FSC General Assembly 2011
Article contributed by Jose Luis Rengifo Balanta, FSC Columbia
Home to the world’s first FSC-certified forest and FSC’s Secretariat Office, Latin America holds a special place in FSC’s history. Certification in the region has been reasonably successful in the private sector; however community operations have failed to reach the same level of growth. Let’s look at why this is.
From an organisational standpoint, there are marked differences between community-based forest management and private management.
In many cases, community operations lack the basic levels of enterprise development to run a sustainable business, let alone to consider FSC a viable option. Mexico’s ejidos and community operations are an exception. Low organisational capacity, lack of capital, market access or the technical resources necessary to attain FSC certification, are all possible contributors.
Communities operate based on its cultural values and distinct concepts of quality of life and development, which in some case makes concepts like long-term planning, registration of documents, and market demands difficult to comprehend and practice.
Low organisational capacity has a significant impact across the other factors that inhibit participation in forestry certification, since learning advanced technical and operational skills requires a basic level of education and management tools that many members of community operations lack.
On the economic and investment front, community forestry operations face barriers to access the financial capital needed to make the rapid changes often needed at the organisational and technological level, in order to be in compliance against the FSC standard.
Despite the continued growth of the FSC system throughout Latin America, the majority of certificates are held by private enterprises working in plantation style forest management or under the concession system in countries like Bolivia.
Since the first certificate in 1993, 12.42 million hectares have been certified to FSC’s Principles for responsible forest management. Brazil holds the largest certified area in the region spanning some 6.3 million hectares, followed by Uruguay with 2.5 million hectares. Columbia has 96,000 hectares of certified area, comprised by four certificates held by private operations.
In terms of the supply chain, of the 837 certificates, once again Brazil leads with the largest portfolio of with 574, followed by Chile and Argentina with 76 and 50 respectively. In comparison, Columbia currently holds just 13 CoC certificates.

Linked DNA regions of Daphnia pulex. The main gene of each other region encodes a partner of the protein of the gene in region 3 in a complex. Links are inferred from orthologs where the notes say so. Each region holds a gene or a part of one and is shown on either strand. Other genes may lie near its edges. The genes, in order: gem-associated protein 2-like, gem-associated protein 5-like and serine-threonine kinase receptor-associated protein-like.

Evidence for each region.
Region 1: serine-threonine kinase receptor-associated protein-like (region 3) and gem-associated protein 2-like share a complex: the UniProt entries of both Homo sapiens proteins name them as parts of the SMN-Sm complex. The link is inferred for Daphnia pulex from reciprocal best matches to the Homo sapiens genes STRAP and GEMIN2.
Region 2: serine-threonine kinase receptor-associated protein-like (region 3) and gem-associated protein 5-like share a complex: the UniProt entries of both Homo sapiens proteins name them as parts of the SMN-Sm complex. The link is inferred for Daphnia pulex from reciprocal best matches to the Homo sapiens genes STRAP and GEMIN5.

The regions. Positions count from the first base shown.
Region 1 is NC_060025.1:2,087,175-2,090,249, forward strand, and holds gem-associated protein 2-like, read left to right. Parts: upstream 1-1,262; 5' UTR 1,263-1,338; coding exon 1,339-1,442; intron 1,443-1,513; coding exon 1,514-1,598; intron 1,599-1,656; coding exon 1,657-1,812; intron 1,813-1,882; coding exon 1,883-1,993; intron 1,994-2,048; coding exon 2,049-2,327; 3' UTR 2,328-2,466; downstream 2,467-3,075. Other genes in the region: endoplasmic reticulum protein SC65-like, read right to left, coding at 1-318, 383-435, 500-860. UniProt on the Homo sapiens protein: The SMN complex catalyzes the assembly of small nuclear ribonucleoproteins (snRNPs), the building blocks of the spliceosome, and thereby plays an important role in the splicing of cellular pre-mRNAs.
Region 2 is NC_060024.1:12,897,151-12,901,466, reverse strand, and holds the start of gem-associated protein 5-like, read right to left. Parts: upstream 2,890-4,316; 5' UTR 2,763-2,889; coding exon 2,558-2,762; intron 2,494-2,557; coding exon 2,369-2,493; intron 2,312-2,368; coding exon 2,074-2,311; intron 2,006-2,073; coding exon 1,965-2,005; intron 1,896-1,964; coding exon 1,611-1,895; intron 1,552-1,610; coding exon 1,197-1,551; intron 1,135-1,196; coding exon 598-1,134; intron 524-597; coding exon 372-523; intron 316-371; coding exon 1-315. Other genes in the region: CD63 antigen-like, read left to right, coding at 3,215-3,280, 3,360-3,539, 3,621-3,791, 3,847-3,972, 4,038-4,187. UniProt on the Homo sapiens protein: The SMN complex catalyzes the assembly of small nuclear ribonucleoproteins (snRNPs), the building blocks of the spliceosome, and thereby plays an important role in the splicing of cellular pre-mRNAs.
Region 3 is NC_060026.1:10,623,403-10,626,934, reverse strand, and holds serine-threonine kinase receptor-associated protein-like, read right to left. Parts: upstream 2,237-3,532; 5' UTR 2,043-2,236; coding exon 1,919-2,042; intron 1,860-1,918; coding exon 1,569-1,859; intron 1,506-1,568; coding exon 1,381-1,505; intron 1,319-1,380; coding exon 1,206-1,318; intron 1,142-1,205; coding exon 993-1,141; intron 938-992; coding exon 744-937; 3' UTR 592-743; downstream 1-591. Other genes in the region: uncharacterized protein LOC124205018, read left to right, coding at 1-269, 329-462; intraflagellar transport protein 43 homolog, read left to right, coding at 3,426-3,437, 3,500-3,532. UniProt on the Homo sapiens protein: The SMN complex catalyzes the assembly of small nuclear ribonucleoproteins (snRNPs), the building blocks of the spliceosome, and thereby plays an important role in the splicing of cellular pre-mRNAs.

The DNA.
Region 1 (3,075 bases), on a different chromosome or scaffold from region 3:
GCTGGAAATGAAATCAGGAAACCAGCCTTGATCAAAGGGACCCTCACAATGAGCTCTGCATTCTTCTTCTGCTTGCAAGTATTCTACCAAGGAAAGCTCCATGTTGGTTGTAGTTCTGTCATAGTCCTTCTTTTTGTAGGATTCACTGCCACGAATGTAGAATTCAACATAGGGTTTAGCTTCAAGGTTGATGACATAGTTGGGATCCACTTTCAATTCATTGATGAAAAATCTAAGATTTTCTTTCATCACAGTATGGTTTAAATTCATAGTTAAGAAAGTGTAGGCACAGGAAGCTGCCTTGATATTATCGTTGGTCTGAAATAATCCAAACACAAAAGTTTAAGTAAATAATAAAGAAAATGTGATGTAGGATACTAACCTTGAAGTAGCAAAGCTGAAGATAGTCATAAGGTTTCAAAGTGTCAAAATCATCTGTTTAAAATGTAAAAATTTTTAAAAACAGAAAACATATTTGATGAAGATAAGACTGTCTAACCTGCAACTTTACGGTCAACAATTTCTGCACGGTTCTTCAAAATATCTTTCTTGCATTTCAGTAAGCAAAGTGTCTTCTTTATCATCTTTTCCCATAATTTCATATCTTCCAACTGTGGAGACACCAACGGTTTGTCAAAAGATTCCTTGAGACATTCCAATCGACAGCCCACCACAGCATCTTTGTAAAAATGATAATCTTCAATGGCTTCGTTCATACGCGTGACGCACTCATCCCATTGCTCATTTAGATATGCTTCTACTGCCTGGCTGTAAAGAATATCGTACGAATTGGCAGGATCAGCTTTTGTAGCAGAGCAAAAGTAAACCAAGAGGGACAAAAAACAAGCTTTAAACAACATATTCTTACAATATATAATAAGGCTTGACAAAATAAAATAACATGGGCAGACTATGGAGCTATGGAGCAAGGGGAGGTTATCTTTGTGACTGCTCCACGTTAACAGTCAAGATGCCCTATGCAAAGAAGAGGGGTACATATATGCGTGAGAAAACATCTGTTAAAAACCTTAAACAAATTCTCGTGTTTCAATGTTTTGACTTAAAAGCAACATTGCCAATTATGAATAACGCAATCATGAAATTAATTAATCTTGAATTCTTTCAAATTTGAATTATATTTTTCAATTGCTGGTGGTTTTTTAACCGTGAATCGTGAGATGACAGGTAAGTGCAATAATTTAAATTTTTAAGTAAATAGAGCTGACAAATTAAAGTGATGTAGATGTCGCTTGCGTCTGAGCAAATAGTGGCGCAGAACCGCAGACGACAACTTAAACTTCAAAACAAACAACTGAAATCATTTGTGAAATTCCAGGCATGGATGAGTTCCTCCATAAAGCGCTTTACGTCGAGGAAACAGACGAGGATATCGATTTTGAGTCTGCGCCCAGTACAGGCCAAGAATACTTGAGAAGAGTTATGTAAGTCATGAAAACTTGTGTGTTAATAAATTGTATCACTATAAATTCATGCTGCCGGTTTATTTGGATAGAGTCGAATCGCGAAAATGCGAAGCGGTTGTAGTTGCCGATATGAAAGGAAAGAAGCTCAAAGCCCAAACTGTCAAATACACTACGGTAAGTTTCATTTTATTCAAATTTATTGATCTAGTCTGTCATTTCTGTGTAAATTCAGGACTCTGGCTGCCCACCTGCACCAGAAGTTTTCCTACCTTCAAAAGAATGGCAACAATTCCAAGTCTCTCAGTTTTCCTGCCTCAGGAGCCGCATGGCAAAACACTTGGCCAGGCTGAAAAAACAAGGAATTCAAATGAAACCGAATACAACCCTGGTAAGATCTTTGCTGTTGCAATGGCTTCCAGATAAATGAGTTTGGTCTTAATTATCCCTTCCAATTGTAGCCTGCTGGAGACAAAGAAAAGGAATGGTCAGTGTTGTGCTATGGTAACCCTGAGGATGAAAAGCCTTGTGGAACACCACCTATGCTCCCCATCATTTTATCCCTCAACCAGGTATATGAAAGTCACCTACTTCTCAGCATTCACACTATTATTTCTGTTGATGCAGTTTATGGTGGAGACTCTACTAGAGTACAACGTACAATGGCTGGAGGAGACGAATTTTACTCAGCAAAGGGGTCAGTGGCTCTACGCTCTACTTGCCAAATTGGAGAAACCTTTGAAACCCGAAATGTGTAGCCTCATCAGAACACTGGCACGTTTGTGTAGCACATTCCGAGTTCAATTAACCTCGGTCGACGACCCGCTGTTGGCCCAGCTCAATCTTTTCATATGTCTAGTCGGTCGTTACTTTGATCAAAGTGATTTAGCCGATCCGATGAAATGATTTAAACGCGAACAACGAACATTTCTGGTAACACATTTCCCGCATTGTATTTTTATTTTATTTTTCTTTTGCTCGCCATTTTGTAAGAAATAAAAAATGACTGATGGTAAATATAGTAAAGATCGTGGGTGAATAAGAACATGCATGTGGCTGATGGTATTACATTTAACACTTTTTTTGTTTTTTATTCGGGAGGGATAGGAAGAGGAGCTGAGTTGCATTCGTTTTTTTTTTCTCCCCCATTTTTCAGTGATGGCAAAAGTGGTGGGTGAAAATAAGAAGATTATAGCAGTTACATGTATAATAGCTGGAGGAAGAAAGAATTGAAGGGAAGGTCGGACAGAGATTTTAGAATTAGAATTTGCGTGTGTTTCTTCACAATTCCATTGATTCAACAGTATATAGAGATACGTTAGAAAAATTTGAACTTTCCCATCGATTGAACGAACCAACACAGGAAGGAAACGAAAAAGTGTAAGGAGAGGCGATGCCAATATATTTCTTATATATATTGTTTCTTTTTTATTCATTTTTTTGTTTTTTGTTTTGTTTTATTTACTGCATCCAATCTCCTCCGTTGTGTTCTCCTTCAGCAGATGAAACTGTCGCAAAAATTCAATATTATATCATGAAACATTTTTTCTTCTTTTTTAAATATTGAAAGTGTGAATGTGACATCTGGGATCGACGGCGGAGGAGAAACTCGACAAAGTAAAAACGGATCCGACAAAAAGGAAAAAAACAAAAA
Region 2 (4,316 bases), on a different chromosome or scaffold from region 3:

The Columbian case
In the land of cumbia music, the government plays a special tune for communities compares to other countries in Latin America. Areas of natural forest – occupying more than 40% of the country – are awarded by national legislation to the communities of African descent and indigenous heritage as an inalienable and indefeasible right.
So far three community enterprises have been supported extensively by the Colombian national initiative: Community Council Guapi High-CCAG, Cabildo Mayor de Chigorodó, and the Major Community Council Campesina Integral del Atrato-Cocomacia. Despite our efforts, none of these community operations have achieved certification yet.
A strategy of trust
Our task is to continue building trust with community operations so that these operations adopt and implement capacity building and organisational strengthening as a part of their practices and cultural values. We are also continuously monitoring and reinforcing enterprise development skills.
On a political level, our NI’s role has been moving towards promoting responsible consumption of wood at the local and national level. An example is the signing of an inter-sector legal timber pact in Colombia (August 2009); a joint effort of multiple public-private sector actors that demonstrates the commitment of the signatories, to cope with the traffic and consumption of illegal timber in the country.
We feel that it is also important to direct the efforts of all sectors into promoting the local timber market and educating consumers about topics such as responsible purchasing, emphasizing the importance of their contribution to the control and governance of the national forested area, promoting the management of community forestry operations, and monitoring logging operations and conservation of Colombia’s natural resources.
Jose Luis Rengifo Balanta